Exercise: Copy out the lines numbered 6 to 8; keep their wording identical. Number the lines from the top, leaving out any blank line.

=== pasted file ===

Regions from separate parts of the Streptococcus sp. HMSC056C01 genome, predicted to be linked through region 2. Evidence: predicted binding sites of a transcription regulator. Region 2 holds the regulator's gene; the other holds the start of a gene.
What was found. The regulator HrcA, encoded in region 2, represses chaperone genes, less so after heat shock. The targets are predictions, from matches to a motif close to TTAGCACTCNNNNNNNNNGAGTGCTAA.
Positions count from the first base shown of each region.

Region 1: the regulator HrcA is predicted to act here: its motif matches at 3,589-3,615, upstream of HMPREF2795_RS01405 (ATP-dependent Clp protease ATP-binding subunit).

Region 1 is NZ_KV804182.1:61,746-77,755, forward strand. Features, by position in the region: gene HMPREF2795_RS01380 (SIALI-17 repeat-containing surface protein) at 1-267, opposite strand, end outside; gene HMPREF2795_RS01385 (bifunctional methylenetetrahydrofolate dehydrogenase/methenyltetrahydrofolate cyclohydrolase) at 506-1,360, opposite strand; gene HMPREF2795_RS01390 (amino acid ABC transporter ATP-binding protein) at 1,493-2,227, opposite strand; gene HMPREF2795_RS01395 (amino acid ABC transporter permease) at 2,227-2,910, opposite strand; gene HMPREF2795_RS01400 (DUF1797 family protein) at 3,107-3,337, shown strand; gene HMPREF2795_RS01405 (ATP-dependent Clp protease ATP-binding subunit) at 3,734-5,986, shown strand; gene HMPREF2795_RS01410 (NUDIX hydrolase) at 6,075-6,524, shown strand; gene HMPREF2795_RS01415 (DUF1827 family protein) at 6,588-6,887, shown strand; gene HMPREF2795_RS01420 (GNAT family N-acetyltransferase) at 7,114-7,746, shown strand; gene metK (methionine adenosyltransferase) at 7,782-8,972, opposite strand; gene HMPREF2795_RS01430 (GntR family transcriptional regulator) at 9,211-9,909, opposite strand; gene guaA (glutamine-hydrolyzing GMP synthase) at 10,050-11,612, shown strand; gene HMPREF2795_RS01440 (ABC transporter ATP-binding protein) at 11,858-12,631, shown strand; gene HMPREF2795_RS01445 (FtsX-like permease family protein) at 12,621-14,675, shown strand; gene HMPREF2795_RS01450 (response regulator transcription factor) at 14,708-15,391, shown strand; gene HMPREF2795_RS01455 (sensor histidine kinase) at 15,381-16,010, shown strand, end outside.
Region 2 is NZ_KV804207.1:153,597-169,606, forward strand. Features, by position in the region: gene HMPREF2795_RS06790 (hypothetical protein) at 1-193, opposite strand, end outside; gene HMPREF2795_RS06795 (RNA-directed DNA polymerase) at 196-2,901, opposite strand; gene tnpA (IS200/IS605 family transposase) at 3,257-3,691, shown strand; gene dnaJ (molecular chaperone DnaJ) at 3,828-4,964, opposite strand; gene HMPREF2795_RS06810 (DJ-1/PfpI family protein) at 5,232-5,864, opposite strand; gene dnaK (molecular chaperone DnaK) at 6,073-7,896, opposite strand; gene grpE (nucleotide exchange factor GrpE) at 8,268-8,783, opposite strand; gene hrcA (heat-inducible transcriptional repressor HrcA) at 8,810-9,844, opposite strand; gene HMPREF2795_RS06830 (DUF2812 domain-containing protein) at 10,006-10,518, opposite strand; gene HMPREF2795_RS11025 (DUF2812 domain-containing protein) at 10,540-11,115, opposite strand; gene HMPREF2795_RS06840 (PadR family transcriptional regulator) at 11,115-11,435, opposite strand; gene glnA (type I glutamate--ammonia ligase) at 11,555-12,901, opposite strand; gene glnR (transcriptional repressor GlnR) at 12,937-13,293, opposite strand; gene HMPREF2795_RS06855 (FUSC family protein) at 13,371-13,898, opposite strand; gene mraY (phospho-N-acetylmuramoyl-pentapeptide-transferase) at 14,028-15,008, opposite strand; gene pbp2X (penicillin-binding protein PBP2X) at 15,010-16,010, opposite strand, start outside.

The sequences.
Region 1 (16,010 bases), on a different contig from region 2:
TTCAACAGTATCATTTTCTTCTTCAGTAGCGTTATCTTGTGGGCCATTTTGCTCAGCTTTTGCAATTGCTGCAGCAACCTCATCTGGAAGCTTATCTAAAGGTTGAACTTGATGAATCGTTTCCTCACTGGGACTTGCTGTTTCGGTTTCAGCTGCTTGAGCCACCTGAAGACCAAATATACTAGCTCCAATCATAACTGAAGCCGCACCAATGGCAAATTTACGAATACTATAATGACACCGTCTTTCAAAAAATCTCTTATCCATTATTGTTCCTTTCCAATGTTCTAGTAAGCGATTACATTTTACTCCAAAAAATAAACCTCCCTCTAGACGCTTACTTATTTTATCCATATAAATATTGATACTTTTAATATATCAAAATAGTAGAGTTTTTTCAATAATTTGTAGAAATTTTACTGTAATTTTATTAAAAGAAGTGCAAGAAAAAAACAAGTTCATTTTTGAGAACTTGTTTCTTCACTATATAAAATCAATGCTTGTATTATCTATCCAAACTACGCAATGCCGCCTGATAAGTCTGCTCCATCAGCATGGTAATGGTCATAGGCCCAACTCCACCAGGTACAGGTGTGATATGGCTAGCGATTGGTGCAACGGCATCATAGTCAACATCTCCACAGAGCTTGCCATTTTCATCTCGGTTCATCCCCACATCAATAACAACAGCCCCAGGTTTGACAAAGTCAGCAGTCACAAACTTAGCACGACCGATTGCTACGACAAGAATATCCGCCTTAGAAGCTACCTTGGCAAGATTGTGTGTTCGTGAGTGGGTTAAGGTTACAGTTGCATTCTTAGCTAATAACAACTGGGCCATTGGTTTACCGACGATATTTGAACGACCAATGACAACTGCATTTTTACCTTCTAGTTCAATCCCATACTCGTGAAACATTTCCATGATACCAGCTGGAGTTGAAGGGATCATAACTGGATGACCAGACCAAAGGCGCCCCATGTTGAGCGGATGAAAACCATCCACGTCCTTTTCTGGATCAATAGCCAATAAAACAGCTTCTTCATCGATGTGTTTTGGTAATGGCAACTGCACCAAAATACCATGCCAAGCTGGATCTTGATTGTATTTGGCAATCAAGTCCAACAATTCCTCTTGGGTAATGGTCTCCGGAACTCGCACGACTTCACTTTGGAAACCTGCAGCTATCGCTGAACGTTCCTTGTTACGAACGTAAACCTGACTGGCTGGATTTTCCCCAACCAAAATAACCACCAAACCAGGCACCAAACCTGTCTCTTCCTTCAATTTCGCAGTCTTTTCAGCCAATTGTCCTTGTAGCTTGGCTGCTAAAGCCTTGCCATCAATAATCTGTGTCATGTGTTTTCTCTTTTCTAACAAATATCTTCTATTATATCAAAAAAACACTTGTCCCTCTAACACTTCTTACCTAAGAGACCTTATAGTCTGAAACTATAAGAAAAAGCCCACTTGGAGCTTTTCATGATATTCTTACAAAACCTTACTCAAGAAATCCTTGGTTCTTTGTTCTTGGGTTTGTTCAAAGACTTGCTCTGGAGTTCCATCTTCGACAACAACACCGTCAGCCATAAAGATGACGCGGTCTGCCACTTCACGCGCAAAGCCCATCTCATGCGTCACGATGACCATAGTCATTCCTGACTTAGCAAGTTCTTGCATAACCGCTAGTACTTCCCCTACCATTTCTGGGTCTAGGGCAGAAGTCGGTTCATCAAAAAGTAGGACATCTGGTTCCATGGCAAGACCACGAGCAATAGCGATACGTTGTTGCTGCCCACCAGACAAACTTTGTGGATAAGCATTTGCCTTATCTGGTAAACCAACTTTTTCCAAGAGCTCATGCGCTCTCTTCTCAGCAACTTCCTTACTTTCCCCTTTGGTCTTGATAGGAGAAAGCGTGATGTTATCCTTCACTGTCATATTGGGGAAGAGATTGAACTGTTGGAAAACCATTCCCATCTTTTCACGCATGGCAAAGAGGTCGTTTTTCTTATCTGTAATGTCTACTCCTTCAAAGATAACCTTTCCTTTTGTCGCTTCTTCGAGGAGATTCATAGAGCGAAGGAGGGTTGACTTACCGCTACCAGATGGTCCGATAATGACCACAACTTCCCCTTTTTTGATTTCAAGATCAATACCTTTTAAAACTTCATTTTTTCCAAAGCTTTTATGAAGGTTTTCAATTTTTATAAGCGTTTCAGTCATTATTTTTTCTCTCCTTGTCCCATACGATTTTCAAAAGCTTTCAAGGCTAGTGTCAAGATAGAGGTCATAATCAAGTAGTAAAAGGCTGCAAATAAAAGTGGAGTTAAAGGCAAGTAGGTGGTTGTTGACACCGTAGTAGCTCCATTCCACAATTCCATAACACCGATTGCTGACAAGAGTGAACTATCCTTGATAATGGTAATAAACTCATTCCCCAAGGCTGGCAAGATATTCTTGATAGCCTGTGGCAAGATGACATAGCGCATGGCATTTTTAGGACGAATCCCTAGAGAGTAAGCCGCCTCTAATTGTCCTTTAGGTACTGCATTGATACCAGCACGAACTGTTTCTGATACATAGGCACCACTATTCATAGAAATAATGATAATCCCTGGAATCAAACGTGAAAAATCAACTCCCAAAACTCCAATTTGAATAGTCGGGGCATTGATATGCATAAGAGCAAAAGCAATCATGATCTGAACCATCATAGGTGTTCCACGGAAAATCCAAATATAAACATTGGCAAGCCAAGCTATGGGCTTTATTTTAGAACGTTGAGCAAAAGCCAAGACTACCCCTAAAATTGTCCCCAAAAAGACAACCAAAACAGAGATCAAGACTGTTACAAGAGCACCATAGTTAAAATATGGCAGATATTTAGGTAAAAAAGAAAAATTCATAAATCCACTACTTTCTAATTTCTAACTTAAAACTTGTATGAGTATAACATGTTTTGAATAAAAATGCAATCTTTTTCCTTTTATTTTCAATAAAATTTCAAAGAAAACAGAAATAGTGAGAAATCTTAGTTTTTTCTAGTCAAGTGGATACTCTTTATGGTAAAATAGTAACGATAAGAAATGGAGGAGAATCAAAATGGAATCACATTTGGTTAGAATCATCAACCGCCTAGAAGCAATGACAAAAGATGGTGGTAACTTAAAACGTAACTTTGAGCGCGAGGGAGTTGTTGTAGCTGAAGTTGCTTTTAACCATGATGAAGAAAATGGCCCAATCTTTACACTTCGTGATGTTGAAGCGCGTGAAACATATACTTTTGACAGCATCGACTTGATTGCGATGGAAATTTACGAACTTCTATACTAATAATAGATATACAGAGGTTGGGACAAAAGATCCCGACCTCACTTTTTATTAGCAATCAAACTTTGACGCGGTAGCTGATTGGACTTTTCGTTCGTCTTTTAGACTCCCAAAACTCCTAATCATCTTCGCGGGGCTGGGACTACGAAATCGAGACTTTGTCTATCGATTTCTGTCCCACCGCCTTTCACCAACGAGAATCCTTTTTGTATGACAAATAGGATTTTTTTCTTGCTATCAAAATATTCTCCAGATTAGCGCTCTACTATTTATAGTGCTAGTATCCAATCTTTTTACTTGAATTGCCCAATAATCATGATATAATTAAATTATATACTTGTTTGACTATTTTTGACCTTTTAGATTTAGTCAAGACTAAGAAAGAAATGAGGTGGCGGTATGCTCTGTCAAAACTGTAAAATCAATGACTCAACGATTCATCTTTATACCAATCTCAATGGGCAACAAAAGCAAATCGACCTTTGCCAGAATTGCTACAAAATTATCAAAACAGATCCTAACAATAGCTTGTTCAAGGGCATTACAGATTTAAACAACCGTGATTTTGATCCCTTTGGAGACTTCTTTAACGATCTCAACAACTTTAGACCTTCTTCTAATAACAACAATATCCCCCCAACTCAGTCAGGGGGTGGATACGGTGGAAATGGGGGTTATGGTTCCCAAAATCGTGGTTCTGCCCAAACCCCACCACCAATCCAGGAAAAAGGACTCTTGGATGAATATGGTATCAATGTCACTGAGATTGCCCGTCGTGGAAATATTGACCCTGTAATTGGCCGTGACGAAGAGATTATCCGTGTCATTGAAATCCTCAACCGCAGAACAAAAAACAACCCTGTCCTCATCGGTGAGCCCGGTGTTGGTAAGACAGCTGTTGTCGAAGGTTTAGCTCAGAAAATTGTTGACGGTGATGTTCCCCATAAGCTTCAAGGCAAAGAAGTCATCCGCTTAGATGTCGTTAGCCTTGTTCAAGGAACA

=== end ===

Region 2 is NZ_KV804207.1:153,597-169,606, forward strand. Features, by position in the region: gene HMPREF2795_RS06790 (hypothetical protein) at 1-193, opposite strand, end outside; gene HMPREF2795_RS06795 (RNA-directed DNA polymerase) at 196-2,901, opposite strand; gene tnpA (IS200/IS605 family transposase) at 3,257-3,691, shown strand; gene dnaJ (molecular chaperone DnaJ) at 3,828-4,964, opposite strand; gene HMPREF2795_RS06810 (DJ-1/PfpI family protein) at 5,232-5,864, opposite strand; gene dnaK (molecular chaperone DnaK) at 6,073-7,896, opposite strand; gene grpE (nucleotide exchange factor GrpE) at 8,268-8,783, opposite strand; gene hrcA (heat-inducible transcriptional repressor HrcA) at 8,810-9,844, opposite strand; gene HMPREF2795_RS06830 (DUF2812 domain-containing protein) at 10,006-10,518, opposite strand; gene HMPREF2795_RS11025 (DUF2812 domain-containing protein) at 10,540-11,115, opposite strand; gene HMPREF2795_RS06840 (PadR family transcriptional regulator) at 11,115-11,435, opposite strand; gene glnA (type I glutamate--ammonia ligase) at 11,555-12,901, opposite strand; gene glnR (transcriptional repressor GlnR) at 12,937-13,293, opposite strand; gene HMPREF2795_RS06855 (FUSC family protein) at 13,371-13,898, opposite strand; gene mraY (phospho-N-acetylmuramoyl-pentapeptide-transferase) at 14,028-15,008, opposite strand; gene pbp2X (penicillin-binding protein PBP2X) at 15,010-16,010, opposite strand, start outside.

The sequences.
Region 1 (16,010 bases), on a different contig from region 2: